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9/11 Ad for WWF Causes Tsunami of a Crisis for DDB Brasil

Apology Doesn't Stave Off Global Condemnation; Video Version Surfaces

By Published on . 48

An obscure ad that ran once in a small Sao Paulo newspaper months ago has come back to haunt DDB Brasil and its conservation client, the WWF in Brazil, in the latest example of the internet exposing a local ad to global condemnation.

Sergio Valente, president of DDB Brasil, said the ad was presented to the WWF in Brazil in December 2008 and approved; it then ran once in a small local paper.

"When I saw it, I said, 'Stop running that ad,'" Mr. Valente said.

'Worst Person in the World'
Running an ad once is often a tactic to make it awards-show-eligible, and "Tsunami" somehow ended up among a bunch of the agency's submissions to this year's One Show in New York. Mr. Valente said that an American blogger apparently unearthed the ad in the One Show's online archive and posted it on his blog.

The ad ricocheted around the blogosphere, garnering horrified and often vicious posts, tweets and comments, and it landed the agency on Keith Olbermann's MSNBC show as the villain of his "Worst Person in the World" segment.

After the WWF appeared to initially deny approving the ad, DDB Brasil and the WWF hammered out a statement posted in Portuguese on both groups' Brazilian websites Wednesday afternoon apologizing for the ad and attributing it to "the inexperience of some professionals on both sides, and not bad faith or disrespect toward American suffering."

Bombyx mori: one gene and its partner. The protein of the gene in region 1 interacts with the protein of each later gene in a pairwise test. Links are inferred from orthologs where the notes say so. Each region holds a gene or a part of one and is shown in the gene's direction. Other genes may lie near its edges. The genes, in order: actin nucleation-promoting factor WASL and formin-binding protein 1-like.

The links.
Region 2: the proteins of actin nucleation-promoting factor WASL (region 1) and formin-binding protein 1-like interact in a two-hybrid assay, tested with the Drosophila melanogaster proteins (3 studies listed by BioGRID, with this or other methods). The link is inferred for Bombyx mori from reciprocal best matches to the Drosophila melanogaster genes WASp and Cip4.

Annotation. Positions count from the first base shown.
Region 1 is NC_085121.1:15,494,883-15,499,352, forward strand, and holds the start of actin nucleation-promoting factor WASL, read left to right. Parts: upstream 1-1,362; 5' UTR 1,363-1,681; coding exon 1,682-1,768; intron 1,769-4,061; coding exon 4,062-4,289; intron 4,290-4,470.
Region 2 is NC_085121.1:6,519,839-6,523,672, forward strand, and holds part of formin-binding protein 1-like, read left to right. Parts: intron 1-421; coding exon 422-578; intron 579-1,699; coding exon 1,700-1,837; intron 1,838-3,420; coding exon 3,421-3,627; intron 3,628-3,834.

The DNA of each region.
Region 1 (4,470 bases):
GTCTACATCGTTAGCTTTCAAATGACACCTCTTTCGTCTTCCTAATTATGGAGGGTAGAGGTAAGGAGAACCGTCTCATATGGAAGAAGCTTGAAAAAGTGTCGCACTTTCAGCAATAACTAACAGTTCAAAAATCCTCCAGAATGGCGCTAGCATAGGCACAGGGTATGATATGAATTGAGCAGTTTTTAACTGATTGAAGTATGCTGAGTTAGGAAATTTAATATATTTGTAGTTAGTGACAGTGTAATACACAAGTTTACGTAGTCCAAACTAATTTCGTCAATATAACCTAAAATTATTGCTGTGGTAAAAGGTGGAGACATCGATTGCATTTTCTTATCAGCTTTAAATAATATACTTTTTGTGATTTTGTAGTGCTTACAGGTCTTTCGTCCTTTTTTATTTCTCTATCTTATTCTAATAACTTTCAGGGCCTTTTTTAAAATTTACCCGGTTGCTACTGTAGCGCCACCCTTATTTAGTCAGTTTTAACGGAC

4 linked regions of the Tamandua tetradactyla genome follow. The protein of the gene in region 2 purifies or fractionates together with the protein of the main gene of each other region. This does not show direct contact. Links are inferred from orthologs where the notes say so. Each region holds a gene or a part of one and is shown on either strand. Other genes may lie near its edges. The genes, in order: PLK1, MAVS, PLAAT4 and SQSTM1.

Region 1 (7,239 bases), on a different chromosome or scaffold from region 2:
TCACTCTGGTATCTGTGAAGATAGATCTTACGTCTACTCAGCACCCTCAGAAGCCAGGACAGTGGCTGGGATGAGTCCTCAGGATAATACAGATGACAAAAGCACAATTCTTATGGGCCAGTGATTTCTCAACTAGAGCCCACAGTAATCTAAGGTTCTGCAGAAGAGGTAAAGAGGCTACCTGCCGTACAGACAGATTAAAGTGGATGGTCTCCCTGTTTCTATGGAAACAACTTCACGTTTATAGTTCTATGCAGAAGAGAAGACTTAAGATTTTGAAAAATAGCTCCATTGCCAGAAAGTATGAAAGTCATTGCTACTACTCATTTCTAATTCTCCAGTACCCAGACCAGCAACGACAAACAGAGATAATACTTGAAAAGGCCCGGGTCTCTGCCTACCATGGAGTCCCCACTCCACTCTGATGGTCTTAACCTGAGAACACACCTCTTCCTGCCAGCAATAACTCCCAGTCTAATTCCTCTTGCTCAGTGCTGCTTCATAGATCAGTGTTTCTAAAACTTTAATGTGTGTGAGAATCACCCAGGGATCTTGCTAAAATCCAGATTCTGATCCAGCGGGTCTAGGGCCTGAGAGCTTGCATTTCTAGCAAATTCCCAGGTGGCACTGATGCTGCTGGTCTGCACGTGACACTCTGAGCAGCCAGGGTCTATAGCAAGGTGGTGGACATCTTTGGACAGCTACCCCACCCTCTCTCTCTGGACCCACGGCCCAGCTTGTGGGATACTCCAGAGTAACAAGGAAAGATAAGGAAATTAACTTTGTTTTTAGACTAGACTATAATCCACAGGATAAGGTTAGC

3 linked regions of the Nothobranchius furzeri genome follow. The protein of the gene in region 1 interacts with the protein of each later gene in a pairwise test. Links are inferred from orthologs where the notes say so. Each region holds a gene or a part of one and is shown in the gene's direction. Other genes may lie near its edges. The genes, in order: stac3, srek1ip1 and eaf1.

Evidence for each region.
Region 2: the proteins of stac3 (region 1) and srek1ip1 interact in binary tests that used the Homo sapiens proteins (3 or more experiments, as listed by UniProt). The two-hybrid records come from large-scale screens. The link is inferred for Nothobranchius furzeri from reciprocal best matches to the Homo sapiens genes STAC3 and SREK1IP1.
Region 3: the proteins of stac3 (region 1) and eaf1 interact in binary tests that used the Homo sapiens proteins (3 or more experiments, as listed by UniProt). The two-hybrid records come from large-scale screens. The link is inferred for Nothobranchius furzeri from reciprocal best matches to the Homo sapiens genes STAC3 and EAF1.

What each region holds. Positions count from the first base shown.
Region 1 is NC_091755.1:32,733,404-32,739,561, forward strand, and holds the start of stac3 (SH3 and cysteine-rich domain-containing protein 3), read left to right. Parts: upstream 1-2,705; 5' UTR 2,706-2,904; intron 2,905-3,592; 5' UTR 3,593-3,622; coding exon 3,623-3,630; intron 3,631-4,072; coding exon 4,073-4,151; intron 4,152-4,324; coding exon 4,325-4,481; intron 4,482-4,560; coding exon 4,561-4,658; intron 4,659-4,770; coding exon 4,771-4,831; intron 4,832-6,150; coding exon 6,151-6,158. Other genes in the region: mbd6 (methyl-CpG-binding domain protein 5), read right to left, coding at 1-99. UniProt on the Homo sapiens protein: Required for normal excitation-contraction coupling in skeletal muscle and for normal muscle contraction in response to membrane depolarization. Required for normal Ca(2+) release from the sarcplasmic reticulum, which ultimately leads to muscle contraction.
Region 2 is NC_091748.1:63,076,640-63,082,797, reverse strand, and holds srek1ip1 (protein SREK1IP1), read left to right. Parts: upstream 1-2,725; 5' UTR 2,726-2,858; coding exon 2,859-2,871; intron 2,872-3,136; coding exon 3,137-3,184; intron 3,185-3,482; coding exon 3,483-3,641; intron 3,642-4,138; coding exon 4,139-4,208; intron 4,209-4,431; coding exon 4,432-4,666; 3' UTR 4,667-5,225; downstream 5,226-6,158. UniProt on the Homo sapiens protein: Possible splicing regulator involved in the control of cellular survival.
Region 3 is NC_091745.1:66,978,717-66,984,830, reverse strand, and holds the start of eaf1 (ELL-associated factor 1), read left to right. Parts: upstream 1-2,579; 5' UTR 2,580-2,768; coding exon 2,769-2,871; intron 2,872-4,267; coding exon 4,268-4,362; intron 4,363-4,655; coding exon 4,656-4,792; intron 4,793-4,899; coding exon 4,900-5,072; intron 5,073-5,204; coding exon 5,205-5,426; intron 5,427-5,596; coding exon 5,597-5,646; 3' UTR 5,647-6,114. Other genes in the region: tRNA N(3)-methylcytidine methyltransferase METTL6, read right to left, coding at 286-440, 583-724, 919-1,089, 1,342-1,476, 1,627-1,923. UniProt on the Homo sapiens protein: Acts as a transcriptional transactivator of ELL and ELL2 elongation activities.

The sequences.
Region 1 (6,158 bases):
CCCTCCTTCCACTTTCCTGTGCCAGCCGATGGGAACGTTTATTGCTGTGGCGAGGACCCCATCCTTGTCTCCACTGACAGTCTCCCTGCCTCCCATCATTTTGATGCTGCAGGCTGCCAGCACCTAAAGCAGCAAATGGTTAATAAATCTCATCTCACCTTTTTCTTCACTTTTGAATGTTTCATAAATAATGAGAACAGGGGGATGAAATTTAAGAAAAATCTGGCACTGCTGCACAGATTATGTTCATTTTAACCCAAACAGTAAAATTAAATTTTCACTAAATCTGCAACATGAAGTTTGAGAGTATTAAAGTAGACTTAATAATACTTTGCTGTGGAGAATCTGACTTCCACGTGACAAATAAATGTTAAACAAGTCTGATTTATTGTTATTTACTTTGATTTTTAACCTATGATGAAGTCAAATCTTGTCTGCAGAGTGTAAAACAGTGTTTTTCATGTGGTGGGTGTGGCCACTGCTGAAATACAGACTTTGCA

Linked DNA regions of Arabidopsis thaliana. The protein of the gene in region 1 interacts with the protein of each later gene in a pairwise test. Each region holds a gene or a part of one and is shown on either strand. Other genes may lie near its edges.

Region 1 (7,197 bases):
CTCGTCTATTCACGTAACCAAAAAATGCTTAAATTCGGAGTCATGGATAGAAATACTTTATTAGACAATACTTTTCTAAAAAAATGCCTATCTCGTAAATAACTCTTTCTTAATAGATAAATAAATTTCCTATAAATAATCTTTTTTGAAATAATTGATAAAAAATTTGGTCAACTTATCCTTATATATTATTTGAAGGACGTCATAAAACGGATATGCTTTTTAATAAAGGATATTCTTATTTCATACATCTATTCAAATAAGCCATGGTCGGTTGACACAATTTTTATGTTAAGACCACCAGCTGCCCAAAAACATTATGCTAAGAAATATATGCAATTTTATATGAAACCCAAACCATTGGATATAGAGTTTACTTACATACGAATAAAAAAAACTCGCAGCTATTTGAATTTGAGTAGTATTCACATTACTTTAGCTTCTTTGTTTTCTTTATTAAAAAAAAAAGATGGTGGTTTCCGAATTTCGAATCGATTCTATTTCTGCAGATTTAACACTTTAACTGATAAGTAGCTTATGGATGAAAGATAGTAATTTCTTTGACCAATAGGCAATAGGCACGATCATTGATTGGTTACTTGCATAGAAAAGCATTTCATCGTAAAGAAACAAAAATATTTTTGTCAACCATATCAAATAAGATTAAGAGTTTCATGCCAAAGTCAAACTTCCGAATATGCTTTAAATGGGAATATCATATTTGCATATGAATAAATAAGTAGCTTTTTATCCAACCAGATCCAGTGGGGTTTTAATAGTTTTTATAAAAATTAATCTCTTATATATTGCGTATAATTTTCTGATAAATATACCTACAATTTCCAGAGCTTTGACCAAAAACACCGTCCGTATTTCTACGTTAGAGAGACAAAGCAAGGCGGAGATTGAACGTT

The statement continued, "WWF-Brasil and DDB Brasil reaffirm that the ad never should have been created, approved or run. They deeply regret that this happened, and apologize to everyone who has been offended."

DDB Brasil has been the WWF's local agency in Brazil for the past three years and has won numerous creative awards for its work for the conservation group. The agency was also named Agency of the Year at the Cannes Lions International Advertising Festival in June for winning more Lions than any other agency.

In a separate mishap in a bad week for DDB Brasil, "Tsunami" accidentally ended up in a folder for work to be sent to journalists by the agency's public-relations department and was mistakenly sent to Ad Age sibling Creativity this week as though it were a new print ad. It was described in the e-mail as "a great campaign."

A DDB Brasil spokesperson in Sao Paulo said a video version of the ad being circulated on the internet was not done or authorized by the agency or the client. She said DDB execs first saw the video, which features slightly different copy, on the internet and don't know who created it.

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